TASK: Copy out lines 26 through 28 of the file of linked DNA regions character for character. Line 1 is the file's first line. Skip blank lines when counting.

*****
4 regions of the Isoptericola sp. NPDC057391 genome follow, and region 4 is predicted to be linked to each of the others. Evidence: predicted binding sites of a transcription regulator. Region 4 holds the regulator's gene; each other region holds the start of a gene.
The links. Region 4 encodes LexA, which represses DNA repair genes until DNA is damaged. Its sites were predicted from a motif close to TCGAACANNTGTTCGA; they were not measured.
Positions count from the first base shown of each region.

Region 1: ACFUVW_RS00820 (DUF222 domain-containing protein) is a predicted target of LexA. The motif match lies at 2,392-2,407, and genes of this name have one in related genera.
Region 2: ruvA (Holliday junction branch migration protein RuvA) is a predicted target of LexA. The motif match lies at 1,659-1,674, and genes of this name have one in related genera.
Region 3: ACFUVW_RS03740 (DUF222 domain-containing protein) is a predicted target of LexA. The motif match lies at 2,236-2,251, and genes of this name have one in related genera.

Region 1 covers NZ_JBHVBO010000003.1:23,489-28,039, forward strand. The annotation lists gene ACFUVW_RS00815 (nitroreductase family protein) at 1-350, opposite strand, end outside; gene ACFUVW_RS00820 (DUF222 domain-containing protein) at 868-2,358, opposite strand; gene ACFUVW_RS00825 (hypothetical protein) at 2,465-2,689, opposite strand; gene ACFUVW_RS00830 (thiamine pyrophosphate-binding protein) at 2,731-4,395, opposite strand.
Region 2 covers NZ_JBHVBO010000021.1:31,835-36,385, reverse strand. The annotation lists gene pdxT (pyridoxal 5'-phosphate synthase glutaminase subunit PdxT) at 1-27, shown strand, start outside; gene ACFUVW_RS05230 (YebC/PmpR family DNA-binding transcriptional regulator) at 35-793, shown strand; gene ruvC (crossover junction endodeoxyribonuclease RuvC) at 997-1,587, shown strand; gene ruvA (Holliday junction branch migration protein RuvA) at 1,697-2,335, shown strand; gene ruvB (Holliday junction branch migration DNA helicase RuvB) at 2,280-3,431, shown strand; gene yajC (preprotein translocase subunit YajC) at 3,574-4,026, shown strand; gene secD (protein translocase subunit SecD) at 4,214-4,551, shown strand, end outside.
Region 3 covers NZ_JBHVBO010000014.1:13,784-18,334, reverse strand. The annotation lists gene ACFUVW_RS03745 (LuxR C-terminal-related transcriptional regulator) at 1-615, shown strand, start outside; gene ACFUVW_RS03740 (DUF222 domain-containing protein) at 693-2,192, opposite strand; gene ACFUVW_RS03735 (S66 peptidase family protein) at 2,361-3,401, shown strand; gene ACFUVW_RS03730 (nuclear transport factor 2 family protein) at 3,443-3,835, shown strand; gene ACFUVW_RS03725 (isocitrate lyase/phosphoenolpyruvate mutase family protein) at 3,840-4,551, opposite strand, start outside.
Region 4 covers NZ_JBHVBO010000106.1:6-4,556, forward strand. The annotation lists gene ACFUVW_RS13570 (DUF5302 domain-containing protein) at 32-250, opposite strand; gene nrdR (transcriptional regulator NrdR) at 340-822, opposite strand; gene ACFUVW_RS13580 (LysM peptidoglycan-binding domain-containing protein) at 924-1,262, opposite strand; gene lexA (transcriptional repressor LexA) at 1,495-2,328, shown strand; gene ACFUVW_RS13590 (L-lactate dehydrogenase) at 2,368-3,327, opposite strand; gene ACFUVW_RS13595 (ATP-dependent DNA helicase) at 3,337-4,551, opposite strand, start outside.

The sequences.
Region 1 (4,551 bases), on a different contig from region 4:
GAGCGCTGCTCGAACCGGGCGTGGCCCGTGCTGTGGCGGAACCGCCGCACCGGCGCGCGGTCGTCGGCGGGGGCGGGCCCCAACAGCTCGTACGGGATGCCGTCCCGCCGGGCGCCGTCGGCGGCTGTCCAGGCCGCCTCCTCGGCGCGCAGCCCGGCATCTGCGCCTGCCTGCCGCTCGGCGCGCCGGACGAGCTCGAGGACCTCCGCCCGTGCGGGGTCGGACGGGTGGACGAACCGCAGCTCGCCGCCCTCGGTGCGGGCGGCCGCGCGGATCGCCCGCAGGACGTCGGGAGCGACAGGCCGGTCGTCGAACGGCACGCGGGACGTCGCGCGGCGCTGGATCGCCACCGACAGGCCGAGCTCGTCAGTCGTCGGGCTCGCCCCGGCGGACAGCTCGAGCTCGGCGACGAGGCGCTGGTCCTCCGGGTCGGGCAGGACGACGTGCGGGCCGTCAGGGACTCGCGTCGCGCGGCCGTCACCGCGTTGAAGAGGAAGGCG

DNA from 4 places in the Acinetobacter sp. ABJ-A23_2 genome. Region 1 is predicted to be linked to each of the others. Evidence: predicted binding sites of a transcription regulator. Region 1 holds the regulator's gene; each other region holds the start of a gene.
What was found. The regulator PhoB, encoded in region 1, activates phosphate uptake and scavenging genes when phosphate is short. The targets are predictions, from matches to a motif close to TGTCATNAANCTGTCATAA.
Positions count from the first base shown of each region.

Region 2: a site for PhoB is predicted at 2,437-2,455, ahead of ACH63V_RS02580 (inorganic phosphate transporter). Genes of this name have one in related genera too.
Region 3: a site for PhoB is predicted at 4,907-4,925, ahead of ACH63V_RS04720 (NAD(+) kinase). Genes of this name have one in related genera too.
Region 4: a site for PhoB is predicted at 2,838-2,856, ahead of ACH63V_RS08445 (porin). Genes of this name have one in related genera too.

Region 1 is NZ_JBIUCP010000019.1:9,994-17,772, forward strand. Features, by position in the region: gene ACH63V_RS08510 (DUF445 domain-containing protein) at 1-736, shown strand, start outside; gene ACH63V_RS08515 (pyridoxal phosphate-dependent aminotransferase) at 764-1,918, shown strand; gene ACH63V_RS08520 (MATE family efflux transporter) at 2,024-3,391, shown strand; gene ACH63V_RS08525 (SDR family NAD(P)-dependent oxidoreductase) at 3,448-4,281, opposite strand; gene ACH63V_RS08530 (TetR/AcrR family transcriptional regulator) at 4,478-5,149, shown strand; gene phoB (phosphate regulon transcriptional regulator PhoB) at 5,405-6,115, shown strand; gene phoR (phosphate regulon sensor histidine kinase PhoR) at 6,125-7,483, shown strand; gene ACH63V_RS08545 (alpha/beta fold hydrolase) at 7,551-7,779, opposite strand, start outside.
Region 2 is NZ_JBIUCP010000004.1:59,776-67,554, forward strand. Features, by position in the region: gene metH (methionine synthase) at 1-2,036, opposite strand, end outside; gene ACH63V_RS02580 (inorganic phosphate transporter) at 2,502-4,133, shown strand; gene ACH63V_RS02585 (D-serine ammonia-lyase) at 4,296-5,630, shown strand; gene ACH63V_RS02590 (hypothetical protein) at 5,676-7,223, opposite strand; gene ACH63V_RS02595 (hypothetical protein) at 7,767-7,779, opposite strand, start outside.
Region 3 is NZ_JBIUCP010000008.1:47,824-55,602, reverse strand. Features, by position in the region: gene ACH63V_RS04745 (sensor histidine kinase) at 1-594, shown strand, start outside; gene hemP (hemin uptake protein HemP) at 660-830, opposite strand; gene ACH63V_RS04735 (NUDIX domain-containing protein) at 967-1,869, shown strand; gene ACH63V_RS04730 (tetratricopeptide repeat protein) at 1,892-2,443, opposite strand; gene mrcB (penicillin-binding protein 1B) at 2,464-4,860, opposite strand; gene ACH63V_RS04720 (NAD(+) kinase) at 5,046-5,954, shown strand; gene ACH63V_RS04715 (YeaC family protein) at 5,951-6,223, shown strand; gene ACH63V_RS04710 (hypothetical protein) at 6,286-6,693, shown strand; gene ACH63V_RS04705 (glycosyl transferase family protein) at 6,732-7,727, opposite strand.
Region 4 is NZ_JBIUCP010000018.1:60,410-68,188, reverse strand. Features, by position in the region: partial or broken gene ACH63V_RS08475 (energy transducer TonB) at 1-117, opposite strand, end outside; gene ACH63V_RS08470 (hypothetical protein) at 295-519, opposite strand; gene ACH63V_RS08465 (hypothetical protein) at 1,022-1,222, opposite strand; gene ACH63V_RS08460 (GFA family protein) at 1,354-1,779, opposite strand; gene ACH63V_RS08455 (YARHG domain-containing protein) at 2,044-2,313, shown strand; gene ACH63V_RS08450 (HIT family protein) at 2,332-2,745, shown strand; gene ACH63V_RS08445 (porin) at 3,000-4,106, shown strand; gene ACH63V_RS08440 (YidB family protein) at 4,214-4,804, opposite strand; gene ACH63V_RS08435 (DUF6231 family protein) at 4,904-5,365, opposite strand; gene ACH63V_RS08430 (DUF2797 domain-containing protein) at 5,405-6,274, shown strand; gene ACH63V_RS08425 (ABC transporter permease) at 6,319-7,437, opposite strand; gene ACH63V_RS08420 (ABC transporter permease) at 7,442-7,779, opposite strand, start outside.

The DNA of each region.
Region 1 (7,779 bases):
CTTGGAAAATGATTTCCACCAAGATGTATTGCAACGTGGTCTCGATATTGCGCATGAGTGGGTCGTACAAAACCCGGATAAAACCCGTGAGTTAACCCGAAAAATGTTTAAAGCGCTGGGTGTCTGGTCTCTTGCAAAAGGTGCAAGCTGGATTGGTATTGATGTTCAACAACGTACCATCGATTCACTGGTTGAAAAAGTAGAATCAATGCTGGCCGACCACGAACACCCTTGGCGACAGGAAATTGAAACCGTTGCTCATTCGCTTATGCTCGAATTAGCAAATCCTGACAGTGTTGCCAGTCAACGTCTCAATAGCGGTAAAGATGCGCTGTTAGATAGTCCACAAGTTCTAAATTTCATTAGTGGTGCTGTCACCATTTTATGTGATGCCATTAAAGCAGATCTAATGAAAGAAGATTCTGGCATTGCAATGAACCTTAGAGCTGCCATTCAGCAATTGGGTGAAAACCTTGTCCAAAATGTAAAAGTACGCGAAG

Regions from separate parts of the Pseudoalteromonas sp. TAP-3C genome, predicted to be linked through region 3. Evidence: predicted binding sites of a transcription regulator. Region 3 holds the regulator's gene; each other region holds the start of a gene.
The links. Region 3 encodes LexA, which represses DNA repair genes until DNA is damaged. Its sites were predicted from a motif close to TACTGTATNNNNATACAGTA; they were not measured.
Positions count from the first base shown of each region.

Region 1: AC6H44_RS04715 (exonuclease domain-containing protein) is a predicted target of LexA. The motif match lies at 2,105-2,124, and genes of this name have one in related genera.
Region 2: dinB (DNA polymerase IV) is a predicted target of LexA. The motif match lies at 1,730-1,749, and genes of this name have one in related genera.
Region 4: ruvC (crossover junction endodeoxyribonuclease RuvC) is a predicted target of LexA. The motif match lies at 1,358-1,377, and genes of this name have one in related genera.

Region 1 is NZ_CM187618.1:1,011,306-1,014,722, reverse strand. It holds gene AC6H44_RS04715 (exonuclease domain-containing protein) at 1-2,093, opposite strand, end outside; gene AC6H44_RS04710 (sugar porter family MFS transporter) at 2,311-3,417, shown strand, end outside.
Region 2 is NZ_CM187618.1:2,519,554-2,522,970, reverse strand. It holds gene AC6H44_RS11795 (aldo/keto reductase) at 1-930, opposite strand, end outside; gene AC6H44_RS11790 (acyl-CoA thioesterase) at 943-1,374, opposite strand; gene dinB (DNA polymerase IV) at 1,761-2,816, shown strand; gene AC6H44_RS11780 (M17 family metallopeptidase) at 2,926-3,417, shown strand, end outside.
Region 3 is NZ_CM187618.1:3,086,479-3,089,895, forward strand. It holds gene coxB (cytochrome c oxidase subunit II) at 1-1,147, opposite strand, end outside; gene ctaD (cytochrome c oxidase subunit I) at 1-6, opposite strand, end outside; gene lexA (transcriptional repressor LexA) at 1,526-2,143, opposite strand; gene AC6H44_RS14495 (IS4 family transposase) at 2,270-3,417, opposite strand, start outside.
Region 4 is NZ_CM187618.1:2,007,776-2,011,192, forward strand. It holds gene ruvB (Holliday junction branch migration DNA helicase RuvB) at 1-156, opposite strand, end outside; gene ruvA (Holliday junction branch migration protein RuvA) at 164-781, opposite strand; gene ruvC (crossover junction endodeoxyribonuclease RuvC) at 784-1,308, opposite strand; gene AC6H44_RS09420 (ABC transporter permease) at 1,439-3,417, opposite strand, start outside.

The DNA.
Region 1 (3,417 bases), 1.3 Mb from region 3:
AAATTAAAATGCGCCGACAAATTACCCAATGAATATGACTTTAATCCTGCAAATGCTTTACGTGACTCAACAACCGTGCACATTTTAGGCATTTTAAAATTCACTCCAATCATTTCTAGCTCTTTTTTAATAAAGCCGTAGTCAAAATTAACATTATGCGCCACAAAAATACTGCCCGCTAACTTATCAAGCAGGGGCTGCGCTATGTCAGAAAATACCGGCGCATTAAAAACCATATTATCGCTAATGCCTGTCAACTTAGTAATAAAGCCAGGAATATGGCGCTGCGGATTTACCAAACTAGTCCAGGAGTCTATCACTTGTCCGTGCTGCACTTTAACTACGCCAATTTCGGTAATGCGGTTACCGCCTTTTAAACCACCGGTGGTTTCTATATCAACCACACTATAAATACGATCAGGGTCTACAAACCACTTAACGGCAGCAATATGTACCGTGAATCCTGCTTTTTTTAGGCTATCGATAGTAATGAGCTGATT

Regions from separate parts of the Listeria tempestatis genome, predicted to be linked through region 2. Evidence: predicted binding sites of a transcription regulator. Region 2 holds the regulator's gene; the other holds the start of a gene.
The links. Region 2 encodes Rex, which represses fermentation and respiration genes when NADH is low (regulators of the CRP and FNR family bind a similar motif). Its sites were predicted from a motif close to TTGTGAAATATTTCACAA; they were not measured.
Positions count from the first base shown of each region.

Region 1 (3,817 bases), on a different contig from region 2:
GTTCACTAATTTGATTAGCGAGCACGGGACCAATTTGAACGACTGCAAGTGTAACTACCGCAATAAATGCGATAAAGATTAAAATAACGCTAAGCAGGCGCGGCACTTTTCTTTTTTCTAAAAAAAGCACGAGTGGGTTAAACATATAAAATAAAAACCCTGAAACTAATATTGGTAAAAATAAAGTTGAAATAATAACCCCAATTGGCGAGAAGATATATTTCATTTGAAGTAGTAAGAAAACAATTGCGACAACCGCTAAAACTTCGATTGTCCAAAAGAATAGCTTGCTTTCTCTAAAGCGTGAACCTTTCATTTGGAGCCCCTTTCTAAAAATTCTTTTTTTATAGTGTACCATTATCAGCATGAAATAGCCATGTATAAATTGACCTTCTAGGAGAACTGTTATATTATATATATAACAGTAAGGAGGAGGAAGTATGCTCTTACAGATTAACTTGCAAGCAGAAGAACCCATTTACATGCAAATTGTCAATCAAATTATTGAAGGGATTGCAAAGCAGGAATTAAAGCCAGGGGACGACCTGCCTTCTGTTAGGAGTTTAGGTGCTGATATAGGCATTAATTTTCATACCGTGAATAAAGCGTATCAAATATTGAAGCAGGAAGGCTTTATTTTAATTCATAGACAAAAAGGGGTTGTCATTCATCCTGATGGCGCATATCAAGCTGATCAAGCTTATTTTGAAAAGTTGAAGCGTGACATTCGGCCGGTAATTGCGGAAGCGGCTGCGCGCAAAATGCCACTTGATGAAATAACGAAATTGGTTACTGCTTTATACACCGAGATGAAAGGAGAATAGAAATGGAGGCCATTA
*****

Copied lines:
CTTGGAAAATGATTTCCACCAAGATGTATTGCAACGTGGTCTCGATATTGCGCATGAGTGGGTCGTACAAAACCCGGATAAAACCCGTGAGTTAACCCGAAAAATGTTTAAAGCGCTGGGTGTCTGGTCTCTTGCAAAAGGTGCAAGCTGGATTGGTATTGATGTTCAACAACGTACCATCGATTCACTGGTTGAAAAAGTAGAATCAATGCTGGCCGACCACGAACACCCTTGGCGACAGGAAATTGAAACCGTTGCTCATTCGCTTATGCTCGAATTAGCAAATCCTGACAGTGTTGCCAGTCAACGTCTCAATAGCGGTAAAGATGCGCTGTTAGATAGTCCACAAGTTCTAAATTTCATTAGTGGTGCTGTCACCATTTTATGTGATGCCATTAAAGCAGATCTAATGAAAGAAGATTCTGGCATTGCAATGAACCTTAGAGCTGCCATTCAGCAATTGGGTGAAAACCTTGTCCAAAATGTAAAAGTACGCGAAG

Regions from separate parts of the Pseudoalteromonas sp. TAP-3C genome, predicted to be linked through region 3. Evidence: predicted binding sites of a transcription regulator. Region 3 holds the regulator's gene; each other region holds the start of a gene.
The links. Region 3 encodes LexA, which represses DNA repair genes until DNA is damaged. Its sites were predicted from a motif close to TACTGTATNNNNATACAGTA; they were not measured.